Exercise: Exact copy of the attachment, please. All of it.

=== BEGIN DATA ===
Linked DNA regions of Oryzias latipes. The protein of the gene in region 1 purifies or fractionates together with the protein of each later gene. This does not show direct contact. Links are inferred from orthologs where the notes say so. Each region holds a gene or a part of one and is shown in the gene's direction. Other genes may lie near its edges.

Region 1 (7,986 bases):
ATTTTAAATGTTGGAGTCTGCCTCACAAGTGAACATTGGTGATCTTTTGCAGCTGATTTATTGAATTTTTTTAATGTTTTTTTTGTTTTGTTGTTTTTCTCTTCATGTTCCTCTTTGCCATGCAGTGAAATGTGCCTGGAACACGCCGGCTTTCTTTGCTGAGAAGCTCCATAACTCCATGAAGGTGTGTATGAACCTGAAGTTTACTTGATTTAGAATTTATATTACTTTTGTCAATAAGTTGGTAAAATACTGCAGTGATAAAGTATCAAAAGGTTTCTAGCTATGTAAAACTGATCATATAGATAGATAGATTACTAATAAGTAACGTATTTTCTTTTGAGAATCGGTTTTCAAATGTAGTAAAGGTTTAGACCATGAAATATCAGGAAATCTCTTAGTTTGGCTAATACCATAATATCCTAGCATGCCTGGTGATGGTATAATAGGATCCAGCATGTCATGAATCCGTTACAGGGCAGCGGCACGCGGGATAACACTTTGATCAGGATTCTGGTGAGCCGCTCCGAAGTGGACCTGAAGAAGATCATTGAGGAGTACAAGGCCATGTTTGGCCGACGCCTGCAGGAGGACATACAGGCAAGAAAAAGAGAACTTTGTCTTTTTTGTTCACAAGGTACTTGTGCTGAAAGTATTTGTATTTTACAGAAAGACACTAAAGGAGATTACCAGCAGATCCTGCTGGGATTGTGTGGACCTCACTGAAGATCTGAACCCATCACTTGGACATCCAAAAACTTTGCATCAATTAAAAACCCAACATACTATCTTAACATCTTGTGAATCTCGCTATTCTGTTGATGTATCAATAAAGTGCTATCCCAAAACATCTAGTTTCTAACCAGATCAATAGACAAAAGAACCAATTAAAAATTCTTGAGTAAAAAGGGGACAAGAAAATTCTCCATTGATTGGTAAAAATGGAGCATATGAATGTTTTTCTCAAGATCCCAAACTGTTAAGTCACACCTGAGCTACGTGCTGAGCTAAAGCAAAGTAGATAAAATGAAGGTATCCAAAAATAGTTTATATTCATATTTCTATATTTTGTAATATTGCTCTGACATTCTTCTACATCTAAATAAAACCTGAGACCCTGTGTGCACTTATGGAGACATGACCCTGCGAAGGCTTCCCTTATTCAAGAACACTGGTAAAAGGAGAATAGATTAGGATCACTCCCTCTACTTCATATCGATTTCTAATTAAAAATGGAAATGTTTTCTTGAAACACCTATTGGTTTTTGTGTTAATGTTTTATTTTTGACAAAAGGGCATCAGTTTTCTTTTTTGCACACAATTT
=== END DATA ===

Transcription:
Linked DNA regions of Oryzias latipes. The protein of the gene in region 1 purifies or fractionates together with the protein of each later gene. This does not show direct contact. Links are inferred from orthologs where the notes say so. Each region holds a gene or a part of one and is shown in the gene's direction. Other genes may lie near its edges.

Region 1 (7,986 bases):
ATTTTAAATGTTGGAGTCTGCCTCACAAGTGAACATTGGTGATCTTTTGCAGCTGATTTATTGAATTTTTTTAATGTTTTTTTTGTTTTGTTGTTTTTCTCTTCATGTTCCTCTTTGCCATGCAGTGAAATGTGCCTGGAACACGCCGGCTTTCTTTGCTGAGAAGCTCCATAACTCCATGAAGGTGTGTATGAACCTGAAGTTTACTTGATTTAGAATTTATATTACTTTTGTCAATAAGTTGGTAAAATACTGCAGTGATAAAGTATCAAAAGGTTTCTAGCTATGTAAAACTGATCATATAGATAGATAGATTACTAATAAGTAACGTATTTTCTTTTGAGAATCGGTTTTCAAATGTAGTAAAGGTTTAGACCATGAAATATCAGGAAATCTCTTAGTTTGGCTAATACCATAATATCCTAGCATGCCTGGTGATGGTATAATAGGATCCAGCATGTCATGAATCCGTTACAGGGCAGCGGCACGCGGGATAACACTTTGATCAGGATTCTGGTGAGCCGCTCCGAAGTGGACCTGAAGAAGATCATTGAGGAGTACAAGGCCATGTTTGGCCGACGCCTGCAGGAGGACATACAGGCAAGAAAAAGAGAACTTTGTCTTTTTTGTTCACAAGGTACTTGTGCTGAAAGTATTTGTATTTTACAGAAAGACACTAAAGGAGATTACCAGCAGATCCTGCTGGGATTGTGTGGACCTCACTGAAGATCTGAACCCATCACTTGGACATCCAAAAACTTTGCATCAATTAAAAACCCAACATACTATCTTAACATCTTGTGAATCTCGCTATTCTGTTGATGTATCAATAAAGTGCTATCCCAAAACATCTAGTTTCTAACCAGATCAATAGACAAAAGAACCAATTAAAAATTCTTGAGTAAAAAGGGGACAAGAAAATTCTCCATTGATTGGTAAAAATGGAGCATATGAATGTTTTTCTCAAGATCCCAAACTGTTAAGTCACACCTGAGCTACGTGCTGAGCTAAAGCAAAGTAGATAAAATGAAGGTATCCAAAAATAGTTTATATTCATATTTCTATATTTTGTAATATTGCTCTGACATTCTTCTACATCTAAATAAAACCTGAGACCCTGTGTGCACTTATGGAGACATGACCCTGCGAAGGCTTCCCTTATTCAAGAACACTGGTAAAAGGAGAATAGATTAGGATCACTCCCTCTACTTCATATCGATTTCTAATTAAAAATGGAAATGTTTTCTTGAAACACCTATTGGTTTTTGTGTTAATGTTTTATTTTTGACAAAAGGGCATCAGTTTTCTTTTTTGCACACAATTT